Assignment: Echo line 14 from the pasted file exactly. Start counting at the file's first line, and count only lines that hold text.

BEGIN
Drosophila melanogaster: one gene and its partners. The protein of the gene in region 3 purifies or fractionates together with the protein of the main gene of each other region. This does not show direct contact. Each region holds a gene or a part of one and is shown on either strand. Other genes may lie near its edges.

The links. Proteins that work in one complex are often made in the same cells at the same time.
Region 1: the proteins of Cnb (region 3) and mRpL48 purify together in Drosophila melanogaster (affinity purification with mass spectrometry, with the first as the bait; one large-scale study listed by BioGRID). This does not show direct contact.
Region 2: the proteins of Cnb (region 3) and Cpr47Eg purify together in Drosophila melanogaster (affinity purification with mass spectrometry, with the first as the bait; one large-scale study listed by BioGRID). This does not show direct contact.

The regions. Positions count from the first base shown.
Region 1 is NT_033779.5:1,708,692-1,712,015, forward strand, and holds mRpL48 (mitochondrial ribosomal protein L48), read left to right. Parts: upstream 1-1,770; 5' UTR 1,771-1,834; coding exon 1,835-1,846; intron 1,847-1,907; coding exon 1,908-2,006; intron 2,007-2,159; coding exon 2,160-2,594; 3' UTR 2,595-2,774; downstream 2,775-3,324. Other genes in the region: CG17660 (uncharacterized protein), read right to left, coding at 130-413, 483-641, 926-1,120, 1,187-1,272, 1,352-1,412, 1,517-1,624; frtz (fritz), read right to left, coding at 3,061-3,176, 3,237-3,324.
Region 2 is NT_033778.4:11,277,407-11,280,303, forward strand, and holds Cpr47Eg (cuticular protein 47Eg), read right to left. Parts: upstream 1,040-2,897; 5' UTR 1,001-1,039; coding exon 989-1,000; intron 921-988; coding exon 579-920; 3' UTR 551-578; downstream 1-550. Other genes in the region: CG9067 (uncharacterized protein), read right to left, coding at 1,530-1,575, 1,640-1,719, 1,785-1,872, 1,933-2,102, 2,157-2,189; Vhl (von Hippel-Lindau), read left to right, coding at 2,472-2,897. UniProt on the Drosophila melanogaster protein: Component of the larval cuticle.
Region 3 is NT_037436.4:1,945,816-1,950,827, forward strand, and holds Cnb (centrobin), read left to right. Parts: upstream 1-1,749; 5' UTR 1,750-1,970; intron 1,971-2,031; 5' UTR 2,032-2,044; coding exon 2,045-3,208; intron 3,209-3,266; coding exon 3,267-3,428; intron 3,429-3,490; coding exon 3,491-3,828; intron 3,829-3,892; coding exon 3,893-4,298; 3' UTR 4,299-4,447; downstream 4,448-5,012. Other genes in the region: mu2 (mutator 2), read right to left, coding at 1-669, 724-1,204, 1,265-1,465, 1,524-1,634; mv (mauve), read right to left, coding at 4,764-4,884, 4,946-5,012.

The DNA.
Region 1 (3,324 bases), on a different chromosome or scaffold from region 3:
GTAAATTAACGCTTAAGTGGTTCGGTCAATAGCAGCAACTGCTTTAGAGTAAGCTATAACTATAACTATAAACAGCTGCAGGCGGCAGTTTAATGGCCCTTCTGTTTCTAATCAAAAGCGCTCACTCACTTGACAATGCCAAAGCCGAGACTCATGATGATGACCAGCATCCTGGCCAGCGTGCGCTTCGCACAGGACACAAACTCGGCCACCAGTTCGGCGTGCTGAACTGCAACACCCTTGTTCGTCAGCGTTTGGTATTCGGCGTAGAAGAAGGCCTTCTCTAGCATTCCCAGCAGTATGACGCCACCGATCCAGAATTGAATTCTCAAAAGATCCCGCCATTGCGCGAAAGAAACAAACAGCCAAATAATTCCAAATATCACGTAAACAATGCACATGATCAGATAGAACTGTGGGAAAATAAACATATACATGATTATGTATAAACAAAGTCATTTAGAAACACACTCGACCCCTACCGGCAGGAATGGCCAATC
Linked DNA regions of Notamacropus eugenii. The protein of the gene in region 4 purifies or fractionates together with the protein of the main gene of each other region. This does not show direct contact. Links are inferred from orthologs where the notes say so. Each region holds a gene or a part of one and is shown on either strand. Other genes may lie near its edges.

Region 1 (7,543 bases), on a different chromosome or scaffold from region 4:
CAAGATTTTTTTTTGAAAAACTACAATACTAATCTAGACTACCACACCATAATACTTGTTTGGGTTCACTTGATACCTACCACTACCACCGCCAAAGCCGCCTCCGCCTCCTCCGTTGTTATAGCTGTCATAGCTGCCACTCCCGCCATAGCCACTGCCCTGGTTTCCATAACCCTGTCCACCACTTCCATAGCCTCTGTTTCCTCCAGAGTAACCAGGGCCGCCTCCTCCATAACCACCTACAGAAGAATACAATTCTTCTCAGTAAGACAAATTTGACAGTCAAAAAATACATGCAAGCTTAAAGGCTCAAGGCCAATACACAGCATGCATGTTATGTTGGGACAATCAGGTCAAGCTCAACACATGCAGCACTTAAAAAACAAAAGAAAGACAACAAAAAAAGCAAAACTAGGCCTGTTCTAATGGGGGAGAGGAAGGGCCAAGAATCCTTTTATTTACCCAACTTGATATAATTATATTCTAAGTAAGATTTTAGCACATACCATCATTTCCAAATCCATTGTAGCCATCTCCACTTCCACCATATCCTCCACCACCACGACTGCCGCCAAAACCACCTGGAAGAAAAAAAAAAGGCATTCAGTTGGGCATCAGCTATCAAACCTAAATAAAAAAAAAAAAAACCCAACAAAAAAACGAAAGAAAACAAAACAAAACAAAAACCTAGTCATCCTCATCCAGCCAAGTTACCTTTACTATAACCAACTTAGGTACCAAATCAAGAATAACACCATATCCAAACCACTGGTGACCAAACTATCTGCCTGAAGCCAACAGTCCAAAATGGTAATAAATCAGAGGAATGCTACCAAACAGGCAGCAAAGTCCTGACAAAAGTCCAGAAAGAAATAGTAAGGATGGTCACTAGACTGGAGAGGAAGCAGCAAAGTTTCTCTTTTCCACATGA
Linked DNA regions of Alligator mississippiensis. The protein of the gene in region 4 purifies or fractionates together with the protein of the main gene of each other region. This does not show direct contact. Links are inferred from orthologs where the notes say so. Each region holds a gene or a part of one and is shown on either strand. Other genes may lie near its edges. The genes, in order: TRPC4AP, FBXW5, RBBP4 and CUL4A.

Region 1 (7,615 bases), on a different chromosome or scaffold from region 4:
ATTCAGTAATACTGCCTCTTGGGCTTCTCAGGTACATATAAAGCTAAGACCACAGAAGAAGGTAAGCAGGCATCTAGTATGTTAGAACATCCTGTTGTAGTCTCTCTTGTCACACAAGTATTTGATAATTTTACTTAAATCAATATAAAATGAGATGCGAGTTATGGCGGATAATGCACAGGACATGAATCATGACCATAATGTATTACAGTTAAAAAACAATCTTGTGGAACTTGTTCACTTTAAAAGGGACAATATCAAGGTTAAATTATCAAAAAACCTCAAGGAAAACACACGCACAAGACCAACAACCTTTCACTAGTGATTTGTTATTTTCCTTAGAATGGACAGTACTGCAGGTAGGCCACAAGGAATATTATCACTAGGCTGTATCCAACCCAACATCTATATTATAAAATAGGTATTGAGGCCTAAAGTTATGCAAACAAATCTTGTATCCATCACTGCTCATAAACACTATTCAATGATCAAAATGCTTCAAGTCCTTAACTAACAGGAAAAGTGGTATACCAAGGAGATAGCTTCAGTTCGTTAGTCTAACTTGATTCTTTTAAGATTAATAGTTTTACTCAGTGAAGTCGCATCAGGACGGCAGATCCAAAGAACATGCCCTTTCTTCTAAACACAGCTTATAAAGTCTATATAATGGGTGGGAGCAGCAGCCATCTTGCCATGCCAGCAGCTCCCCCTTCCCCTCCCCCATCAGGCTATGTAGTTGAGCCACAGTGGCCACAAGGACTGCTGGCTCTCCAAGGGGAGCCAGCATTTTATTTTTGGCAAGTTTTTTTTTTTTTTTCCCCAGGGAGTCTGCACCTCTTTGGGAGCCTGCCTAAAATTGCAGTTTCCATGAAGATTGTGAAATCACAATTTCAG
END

CAAGATTTTTTTTTGAAAAACTACAATACTAATCTAGACTACCACACCATAATACTTGTTTGGGTTCACTTGATACCTACCACTACCACCGCCAAAGCCGCCTCCGCCTCCTCCGTTGTTATAGCTGTCATAGCTGCCACTCCCGCCATAGCCACTGCCCTGGTTTCCATAACCCTGTCCACCACTTCCATAGCCTCTGTTTCCTCCAGAGTAACCAGGGCCGCCTCCTCCATAACCACCTACAGAAGAATACAATTCTTCTCAGTAAGACAAATTTGACAGTCAAAAAATACATGCAAGCTTAAAGGCTCAAGGCCAATACACAGCATGCATGTTATGTTGGGACAATCAGGTCAAGCTCAACACATGCAGCACTTAAAAAACAAAAGAAAGACAACAAAAAAAGCAAAACTAGGCCTGTTCTAATGGGGGAGAGGAAGGGCCAAGAATCCTTTTATTTACCCAACTTGATATAATTATATTCTAAGTAAGATTTTAGCACATACCATCATTTCCAAATCCATTGTAGCCATCTCCACTTCCACCATATCCTCCACCACCACGACTGCCGCCAAAACCACCTGGAAGAAAAAAAAAAGGCATTCAGTTGGGCATCAGCTATCAAACCTAAATAAAAAAAAAAAAAACCCAACAAAAAAACGAAAGAAAACAAAACAAAACAAAAACCTAGTCATCCTCATCCAGCCAAGTTACCTTTACTATAACCAACTTAGGTACCAAATCAAGAATAACACCATATCCAAACCACTGGTGACCAAACTATCTGCCTGAAGCCAACAGTCCAAAATGGTAATAAATCAGAGGAATGCTACCAAACAGGCAGCAAAGTCCTGACAAAAGTCCAGAAAGAAATAGTAAGGATGGTCACTAGACTGGAGAGGAAGCAGCAAAGTTTCTCTTTTCCACATGA